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The Supreme Court decision on the constitutionality of the 2010 health care law dominated the recess and precipitated the first post-recess action in the House — the renewed vote to repeal the law.
Washington Post writer Sarah Kliff noted this is a Baskin-Robbins event — the 31st vote to repeal or defund all or part of the law. Along with the vote, we have the decision by a half-dozen or more governors to refuse the Medicaid expansion in the law.
I was not surprised by the Supreme Court decision, but I thought it was more likely to be a 6-3 than 5-4 decision, with both Chief Justice John Roberts and Justice Anthony Kennedy upholding the law.
That Kennedy joined the dissent, and that credible stories report he led a vigorous effort to convince Roberts to join the decision — not one just to throw out the mandate but the entire law, including vast parts unrelated to the mandate — show that he has become a truly radical jurist. His actions here follow in the footsteps of his Citizens United decision and his refusal to even consider the evidence from Montana of corruption caused by corporate involvement in campaigns. The willingness of justices such as Kennedy to give the back of the hand, instead of due deference, to elected lawmakers in Congress and in states is truly troubling, judicial activism run rampant.
Why was I not surprised by Roberts’ decision, especially given his eagerness to expand the Citizens United case beyond what the plaintiffs had argued? Because I believe that Roberts, as the chief, is more sensitive than his four usual collaborators to the legitimacy and public standing of the court.
Roberts knows that making a series of 5-4 decisions that attack the Obama administration in the middle of a heated presidential campaign would be tough enough — but he also knows that the court’s fall term includes the great likelihood that there will be 5-4 votes to blow up the delicate balance on affirmative action in higher education crafted by Sandra Day O’Connor, and jettison Section V, the preclearance provisions of the Voting Rights Act.
A vote to uphold the health care law makes it very hard to argue that the court has become the purely partisan instrument of its five Republican-appointed justices.
On the decision itself, Roberts’ logic was actually foreshadowed in the oral arguments, where he showed an uncommon interest in the taxing power issue. But the fact that he rejected the mandate on Commerce Clause grounds, accepting the argument that inactivity is not the same as activity and that the slippery slope could lead Congress to mandate that everyone eat broccoli, is itself dismaying.
Everyone will have health issues and encounters with the health care system during their lifetimes. For those who choose to remain uninsured, those encounters will have a serious effect on the rest of us, raising our insurance premiums and out-of-pocket costs (and probably our taxes) as hospitals, doctors, cities and states have to cope with emergency room and other treatments that are uncompensated.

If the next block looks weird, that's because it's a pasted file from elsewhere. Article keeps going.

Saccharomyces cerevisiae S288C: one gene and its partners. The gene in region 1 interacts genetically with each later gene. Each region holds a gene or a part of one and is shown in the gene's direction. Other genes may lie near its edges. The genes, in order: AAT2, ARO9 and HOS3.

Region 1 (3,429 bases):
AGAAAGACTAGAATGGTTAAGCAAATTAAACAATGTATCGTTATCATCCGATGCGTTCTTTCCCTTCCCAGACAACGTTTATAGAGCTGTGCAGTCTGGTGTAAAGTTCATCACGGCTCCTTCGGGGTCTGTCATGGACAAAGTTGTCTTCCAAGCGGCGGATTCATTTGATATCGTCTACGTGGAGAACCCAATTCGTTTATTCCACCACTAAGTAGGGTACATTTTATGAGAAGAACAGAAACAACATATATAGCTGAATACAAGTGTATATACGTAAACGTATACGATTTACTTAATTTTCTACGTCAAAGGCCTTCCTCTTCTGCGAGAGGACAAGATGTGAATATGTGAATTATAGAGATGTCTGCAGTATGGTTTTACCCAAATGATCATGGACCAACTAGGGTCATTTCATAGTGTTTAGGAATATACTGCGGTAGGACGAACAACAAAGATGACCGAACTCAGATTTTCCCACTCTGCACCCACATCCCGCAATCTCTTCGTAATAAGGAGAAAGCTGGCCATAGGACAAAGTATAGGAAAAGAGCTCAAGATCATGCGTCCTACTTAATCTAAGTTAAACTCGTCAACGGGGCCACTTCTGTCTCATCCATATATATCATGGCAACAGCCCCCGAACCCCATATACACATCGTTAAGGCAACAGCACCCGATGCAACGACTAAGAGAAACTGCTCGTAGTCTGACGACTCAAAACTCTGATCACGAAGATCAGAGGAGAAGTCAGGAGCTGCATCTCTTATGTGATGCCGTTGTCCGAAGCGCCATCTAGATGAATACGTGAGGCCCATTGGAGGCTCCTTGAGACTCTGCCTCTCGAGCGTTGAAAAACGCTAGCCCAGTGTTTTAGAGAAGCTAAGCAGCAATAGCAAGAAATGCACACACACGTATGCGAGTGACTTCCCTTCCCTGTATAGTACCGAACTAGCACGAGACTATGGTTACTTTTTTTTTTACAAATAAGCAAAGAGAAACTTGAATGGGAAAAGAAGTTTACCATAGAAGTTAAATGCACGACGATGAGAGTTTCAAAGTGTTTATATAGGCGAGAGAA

But as President George H.W. Bush demonstrated, everyone could go through life without eating broccoli and do just fine. Health care is different and, in any case, the system of checks and balances would prevent Congress and a president from mandating that everyone eat broccoli. If it didn’t, a subsequent Supreme Court could reject a law that mandated eating broccoli on the grounds that it is different from health care.
Of course, there remain major questions about the implementation of the law after the decision.
The Medicaid part of the decision has created an opening for governors, including Republicans Rick Scott of Florida and Bobby Jindal of Louisiana, to say they will reject the Medicaid expansion in the law, which is no longer a choice that would mean elimination of existing Medicaid dollars from the federal government.
But rejection of the Medicaid expansion is counterproductive and a sharp stick in the eye to residents of these states. First, of course, it is turning down 100 percent of federal funding for three years to help the poorest get insurance and care. Second, the failure to insure these people means that they will be going to emergency rooms and urgent care facilities when they need help — and will add to the costs of health care for the rest of us.
New Orleans Mayor Mitch Landrieu reflected on this problem in a conversation at the Aspen Ideas Festival, noting the heavy burden that Jindal’s decision would place on the already-strapped city.
Then there are the continuing efforts of Republicans in Congress to repeal the law — and to divert attention away as much as possible from the equal promise to replace it.
There is a new mantra, to be sure, the rote use of Frank Luntz’s phrase, “patient-centered” health care reform, which is utterly meaningless in policy terms but is focus-group-tested and a lot better than conceding that repeal means putting those with pre-existing conditions back in jeopardy, reinstating the doughnut hole for seniors’ prescription drugs and taking 20-somethings off their parents’ insurance.
It is always possible that the pledge to repeal will suffice in the campaign. But at some point, there will be a need to come up with a serious alternative — or at least, in the aftermath of the court decision, to find reasonable ways to fulfill Congress’ sworn responsibility and implement what is now firmly the law of the land.
Norman Ornstein is a resident scholar at the American Enterprise Institute.
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